Feeds

BEA turns branding iron on Plumtree

Licensing fee growth

Top three mobile application threats

BEA Systems has shifted its chief technology officer (CTO) to help squeeze success from this summer's $200m Plumtree acquisition.

Mark Carges will now lead BEA's Business Interaction Division that is "central" to BEA's AquaLogic brand and which was formed following the Plumtree purchase. At the same time Plumtree's products have been re-branded the AquaLogic User Interaction suite.

The changes emerged as BEA announced third-quarter fiscal results that record a continued surge in services over software licensing. Net revenue from software licensing grew 5.5 per cent to $121m for the three months to October 31 while services increased 13.8 per cent to $170m. Overall revenue increased 10.25 per cent to $291m.

Net income jumped 10.84 per cent to $37m while earnings per diluted share increased one cent to $0.09.

Announcing the results, BEA was coy in supplying details over how long it is taking to close sales of AquaLogic, launched this summer, or how many pilots of the WebLogic SIP Server, launched in February, are actually going live.

Chief executive Alfred Chuang promised SIP Server deployments in the fourth quarter and next year, indicating there have been two deployments so far.

Dodging the AquaLogic question completely, He thanked press and analysts for no longer asking tricky questions about what is BEA's vision and accepting AquaLogic as BEA's strategy for Service Oriented Architectures (SOAs).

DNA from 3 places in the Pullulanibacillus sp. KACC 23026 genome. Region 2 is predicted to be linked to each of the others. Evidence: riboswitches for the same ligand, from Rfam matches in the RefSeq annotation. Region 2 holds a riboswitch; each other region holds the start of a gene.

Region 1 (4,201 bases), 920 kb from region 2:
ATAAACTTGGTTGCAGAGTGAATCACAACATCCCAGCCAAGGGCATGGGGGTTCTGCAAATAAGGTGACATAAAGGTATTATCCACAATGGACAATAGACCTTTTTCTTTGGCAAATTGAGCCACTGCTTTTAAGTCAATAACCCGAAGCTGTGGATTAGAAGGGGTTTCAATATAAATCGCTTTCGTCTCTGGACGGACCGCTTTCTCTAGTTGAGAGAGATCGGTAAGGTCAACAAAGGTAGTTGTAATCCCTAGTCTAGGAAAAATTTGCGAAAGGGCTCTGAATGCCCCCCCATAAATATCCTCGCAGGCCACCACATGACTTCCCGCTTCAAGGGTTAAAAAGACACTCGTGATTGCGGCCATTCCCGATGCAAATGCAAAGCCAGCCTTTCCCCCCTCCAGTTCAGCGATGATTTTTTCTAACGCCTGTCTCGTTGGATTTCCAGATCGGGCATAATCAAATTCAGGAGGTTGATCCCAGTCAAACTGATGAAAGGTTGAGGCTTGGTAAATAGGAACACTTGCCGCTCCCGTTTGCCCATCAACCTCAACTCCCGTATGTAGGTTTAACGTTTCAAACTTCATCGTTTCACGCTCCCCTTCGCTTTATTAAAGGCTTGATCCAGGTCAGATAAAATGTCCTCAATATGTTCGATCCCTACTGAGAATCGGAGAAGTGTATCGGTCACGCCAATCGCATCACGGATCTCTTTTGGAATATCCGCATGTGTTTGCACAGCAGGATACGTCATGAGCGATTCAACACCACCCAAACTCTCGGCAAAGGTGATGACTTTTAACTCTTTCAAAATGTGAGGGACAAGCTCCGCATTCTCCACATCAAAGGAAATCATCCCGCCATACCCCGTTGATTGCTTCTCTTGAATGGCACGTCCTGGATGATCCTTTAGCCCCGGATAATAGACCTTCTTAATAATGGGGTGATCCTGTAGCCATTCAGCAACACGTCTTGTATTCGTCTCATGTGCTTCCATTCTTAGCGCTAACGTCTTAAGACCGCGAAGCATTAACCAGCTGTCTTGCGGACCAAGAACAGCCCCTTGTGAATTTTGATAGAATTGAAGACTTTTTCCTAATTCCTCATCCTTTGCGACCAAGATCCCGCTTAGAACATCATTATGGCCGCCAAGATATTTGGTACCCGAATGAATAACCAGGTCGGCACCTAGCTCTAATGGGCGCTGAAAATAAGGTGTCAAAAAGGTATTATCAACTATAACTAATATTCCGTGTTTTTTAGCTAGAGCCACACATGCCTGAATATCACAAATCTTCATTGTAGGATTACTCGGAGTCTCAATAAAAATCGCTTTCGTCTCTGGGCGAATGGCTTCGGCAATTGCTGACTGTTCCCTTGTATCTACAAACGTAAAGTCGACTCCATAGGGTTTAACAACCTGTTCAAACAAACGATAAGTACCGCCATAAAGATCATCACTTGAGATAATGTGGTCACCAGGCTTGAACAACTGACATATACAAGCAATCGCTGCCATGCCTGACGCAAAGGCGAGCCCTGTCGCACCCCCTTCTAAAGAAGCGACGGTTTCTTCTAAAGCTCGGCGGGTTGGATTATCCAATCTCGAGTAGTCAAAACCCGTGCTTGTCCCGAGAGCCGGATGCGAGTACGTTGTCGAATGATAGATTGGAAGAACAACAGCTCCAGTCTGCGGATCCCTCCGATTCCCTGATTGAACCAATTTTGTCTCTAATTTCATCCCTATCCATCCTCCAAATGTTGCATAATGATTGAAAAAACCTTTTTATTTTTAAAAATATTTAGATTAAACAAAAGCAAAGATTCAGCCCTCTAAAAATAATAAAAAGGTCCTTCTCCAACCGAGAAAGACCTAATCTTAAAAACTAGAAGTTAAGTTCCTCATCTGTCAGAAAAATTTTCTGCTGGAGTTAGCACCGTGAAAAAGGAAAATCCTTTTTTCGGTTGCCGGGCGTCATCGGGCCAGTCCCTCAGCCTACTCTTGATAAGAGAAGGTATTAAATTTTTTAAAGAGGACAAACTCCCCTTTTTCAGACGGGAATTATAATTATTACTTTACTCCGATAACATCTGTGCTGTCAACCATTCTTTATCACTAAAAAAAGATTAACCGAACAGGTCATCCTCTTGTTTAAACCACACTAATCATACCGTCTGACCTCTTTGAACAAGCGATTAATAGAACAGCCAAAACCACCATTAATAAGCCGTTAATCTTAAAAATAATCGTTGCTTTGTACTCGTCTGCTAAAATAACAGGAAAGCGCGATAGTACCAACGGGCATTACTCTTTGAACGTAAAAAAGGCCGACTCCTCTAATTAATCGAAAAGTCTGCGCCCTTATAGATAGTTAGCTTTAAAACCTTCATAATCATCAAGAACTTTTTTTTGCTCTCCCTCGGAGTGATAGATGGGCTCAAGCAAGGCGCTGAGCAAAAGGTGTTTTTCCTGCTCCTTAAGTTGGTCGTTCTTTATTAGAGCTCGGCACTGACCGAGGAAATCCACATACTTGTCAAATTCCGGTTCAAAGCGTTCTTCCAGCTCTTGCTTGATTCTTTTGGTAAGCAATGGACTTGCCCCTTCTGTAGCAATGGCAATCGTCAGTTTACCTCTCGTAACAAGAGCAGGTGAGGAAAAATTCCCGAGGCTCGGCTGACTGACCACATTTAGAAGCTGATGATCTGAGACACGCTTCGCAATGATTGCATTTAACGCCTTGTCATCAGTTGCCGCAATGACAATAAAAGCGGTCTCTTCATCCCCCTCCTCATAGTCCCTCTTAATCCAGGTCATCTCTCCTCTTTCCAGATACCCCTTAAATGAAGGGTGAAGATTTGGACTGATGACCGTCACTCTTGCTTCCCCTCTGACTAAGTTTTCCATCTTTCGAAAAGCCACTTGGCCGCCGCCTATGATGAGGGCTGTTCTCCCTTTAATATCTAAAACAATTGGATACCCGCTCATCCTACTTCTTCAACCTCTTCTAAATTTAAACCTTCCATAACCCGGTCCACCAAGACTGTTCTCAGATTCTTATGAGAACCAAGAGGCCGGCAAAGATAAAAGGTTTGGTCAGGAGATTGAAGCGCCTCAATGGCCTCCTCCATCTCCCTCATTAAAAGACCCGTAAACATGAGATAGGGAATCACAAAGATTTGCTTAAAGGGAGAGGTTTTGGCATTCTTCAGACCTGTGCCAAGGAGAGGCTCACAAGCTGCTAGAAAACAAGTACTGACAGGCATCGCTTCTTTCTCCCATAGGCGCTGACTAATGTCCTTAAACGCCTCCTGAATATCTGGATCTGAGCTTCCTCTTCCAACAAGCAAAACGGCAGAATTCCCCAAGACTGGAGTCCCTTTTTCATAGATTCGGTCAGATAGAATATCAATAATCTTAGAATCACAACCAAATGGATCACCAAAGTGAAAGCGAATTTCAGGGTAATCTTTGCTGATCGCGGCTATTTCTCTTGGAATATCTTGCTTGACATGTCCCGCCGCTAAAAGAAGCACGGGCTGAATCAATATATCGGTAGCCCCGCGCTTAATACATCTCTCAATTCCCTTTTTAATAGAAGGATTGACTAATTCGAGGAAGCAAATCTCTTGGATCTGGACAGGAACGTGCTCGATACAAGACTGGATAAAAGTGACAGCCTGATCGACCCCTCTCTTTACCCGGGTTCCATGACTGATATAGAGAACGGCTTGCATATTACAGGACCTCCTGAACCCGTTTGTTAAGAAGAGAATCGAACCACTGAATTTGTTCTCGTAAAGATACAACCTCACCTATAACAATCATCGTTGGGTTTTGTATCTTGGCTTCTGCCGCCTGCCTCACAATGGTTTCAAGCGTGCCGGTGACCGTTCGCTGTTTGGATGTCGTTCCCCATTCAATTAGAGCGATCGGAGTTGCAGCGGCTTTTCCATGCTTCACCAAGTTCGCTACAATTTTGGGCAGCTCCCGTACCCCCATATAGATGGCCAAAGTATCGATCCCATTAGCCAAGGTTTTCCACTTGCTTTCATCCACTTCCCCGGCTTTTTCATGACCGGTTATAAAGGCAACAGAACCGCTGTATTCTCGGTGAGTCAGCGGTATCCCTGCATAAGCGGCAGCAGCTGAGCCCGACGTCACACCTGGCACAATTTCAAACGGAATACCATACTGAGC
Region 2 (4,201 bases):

"The world, press and customers finally get it," Chuang told analysts. "That's a relief to our salesforce, that we are crystal clear."®

Seven Steps to Software Security

More from The Register

next story
NO MORE ALL CAPS and other pleasures of Visual Studio 14
Unpicking a packed preview that breaks down ASP.NET
Captain Kirk sets phaser to SLAUGHTER after trying new Facebook app
William Shatner less-than-impressed by Zuck's celebrity-only app
Apple fanbois SCREAM as update BRICKS their Macbook Airs
Ragegasm spills over as firmware upgrade kills machines
Cheer up, Nokia fans. It can start making mobes again in 18 months
The real winner of the Nokia sale is *drumroll* ... Nokia
Mozilla fixes CRITICAL security holes in Firefox, urges v31 upgrade
Misc memory hazards 'could be exploited' - and guess what, one's a Javascript vuln
Put down that Oracle database patch: It could cost $23,000 per CPU
On-by-default INMEMORY tech a boon for developers ... as long as they can afford it
Google shows off new Chrome OS look
Athena springs full-grown from Chromium project's head
prev story

Whitepapers

Top three mobile application threats
Prevent sensitive data leakage over insecure channels or stolen mobile devices.
Implementing global e-invoicing with guaranteed legal certainty
Explaining the role local tax compliance plays in successful supply chain management and e-business and how leading global brands are addressing this.
Boost IT visibility and business value
How building a great service catalog relieves pressure points and demonstrates the value of IT service management.
Designing a Defense for Mobile Applications
Learn about the various considerations for defending mobile applications - from the application architecture itself to the myriad testing technologies.
Build a business case: developing custom apps
Learn how to maximize the value of custom applications by accelerating and simplifying their development.